Fifty in Reverse
In this time-travel novel, Peter Wyatt, age 65 in the year 2020, wakes up in the body of his fifteen-year-old self in the year 1970. Wyatt is a nice guy, loves his wife, his adult children, his years as a father and content curator for a streaming music service. But if you woke up in your childhood bedroom, wouldn’t you think it was a dream? A chance to see your parents again? A chance to be carefree in the way only a child can? Or does it feel too uncertain, when you already took a path that led to happiness and contentment?
Peter Wyatt’s parents notice the sudden change in their son, now a fifteen-year-old who weeps while watching his mother make pancakes. After Peter takes off his clothes in math class, which he explains as an attempt to rouse himself out of the strange dream, his parents take him to a child psychologist. Enter Dr. Terry Canyon, a man who is the embodiment of the 1970s with his turquoise belt buckle, shaggy blonde hair, and Triumph motorcycle.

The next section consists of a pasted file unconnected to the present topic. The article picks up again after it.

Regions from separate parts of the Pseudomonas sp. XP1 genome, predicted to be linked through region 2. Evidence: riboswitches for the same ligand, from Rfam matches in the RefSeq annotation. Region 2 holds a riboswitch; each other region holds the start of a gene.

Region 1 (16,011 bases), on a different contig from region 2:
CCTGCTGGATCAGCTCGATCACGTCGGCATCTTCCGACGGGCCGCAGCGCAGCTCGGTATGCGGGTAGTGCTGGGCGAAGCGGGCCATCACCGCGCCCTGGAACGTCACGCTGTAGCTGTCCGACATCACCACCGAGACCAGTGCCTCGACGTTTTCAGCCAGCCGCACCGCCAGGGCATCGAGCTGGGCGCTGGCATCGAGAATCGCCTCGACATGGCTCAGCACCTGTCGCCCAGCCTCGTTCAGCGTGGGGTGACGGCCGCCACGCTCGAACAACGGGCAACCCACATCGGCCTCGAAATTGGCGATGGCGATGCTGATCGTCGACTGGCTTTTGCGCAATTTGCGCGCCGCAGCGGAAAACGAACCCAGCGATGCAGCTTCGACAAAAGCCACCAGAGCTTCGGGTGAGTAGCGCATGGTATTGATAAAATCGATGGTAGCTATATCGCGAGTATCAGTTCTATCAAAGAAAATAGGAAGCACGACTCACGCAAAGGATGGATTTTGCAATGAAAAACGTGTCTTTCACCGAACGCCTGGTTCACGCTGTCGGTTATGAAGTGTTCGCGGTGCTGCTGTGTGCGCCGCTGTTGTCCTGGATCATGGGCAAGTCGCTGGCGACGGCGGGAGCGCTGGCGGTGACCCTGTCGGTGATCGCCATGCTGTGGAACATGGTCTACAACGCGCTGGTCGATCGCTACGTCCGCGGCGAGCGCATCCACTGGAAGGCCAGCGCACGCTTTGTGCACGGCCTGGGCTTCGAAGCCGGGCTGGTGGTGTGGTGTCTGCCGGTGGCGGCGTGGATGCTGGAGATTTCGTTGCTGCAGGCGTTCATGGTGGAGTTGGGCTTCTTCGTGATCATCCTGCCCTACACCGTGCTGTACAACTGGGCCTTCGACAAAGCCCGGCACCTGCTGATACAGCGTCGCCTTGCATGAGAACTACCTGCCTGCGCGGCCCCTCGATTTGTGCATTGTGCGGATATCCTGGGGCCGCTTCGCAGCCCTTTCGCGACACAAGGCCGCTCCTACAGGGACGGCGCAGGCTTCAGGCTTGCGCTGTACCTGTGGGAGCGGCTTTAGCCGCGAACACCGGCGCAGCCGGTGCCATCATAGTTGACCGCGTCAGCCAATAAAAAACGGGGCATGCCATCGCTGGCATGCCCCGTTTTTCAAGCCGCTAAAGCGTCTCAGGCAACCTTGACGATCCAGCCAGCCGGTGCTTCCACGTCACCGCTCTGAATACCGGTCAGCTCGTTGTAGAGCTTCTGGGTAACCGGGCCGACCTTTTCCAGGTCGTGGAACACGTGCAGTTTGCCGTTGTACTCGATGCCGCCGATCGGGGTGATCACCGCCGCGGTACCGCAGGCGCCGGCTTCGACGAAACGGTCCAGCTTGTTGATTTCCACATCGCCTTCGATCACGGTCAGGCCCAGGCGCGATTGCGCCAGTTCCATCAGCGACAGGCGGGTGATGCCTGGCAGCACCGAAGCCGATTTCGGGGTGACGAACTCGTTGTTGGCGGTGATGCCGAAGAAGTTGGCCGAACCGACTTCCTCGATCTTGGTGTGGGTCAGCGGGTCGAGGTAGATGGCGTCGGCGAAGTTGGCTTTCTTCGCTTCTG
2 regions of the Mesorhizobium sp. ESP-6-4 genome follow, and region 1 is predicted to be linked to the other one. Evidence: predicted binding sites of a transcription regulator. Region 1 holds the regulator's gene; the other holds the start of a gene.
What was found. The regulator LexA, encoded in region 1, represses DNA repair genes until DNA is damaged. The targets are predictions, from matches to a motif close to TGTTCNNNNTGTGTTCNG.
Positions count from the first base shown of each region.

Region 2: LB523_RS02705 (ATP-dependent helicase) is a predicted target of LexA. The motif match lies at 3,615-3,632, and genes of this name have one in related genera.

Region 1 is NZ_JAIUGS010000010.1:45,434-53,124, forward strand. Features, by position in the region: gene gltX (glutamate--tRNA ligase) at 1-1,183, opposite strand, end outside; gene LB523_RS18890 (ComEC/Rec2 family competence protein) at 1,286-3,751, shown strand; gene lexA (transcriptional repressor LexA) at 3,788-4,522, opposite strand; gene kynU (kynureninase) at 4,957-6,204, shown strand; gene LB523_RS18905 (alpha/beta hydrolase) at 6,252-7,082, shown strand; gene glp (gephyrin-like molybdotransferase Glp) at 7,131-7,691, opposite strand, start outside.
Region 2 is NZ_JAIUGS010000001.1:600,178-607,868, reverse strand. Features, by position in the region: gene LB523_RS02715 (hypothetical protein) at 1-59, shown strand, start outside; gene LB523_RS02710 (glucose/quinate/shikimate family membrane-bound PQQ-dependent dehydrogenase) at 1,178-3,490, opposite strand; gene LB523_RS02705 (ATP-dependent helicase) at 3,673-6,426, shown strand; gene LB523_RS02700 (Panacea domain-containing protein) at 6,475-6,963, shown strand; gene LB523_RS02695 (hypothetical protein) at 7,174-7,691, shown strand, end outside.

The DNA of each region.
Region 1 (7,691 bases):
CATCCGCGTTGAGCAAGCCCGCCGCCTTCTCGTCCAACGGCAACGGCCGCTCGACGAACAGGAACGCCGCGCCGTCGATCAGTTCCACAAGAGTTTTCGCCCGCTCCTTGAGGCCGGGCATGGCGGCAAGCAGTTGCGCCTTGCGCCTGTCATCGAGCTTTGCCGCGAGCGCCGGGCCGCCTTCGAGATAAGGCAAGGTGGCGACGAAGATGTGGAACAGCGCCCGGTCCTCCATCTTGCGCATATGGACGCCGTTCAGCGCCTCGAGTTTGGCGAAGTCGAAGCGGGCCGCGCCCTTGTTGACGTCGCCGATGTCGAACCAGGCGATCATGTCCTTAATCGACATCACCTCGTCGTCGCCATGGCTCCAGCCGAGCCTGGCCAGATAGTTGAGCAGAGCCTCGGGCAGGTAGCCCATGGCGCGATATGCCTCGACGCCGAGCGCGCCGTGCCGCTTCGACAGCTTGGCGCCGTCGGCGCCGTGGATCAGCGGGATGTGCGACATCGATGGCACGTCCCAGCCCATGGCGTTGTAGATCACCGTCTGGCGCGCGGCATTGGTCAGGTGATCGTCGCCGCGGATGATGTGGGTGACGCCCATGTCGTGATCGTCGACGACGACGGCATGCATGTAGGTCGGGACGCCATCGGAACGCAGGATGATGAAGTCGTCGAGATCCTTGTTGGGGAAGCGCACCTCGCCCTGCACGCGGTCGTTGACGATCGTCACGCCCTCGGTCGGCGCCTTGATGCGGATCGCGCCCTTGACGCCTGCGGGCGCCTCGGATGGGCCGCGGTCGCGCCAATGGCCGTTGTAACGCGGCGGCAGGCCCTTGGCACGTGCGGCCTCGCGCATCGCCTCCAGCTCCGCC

It’s through these sessions with Terry that the reader gets to know Peter, gets to see the frustrations he has with the rage of hormones, and the longing he has for the easy comfort of a thirty-year marriage.
The storytelling is uneven—there are chapters of lovely insight into the human condition, and wonderful depictions of longing and connection—but then there are characters and plotlines that get dropped in late into the story, feeling forced and awkward. The omniscient perspective is also troublesome, a craft element not quite mastered. Overall, Fifty in Reverse is a quick and enjoyable read, especially if you know Seventies rock.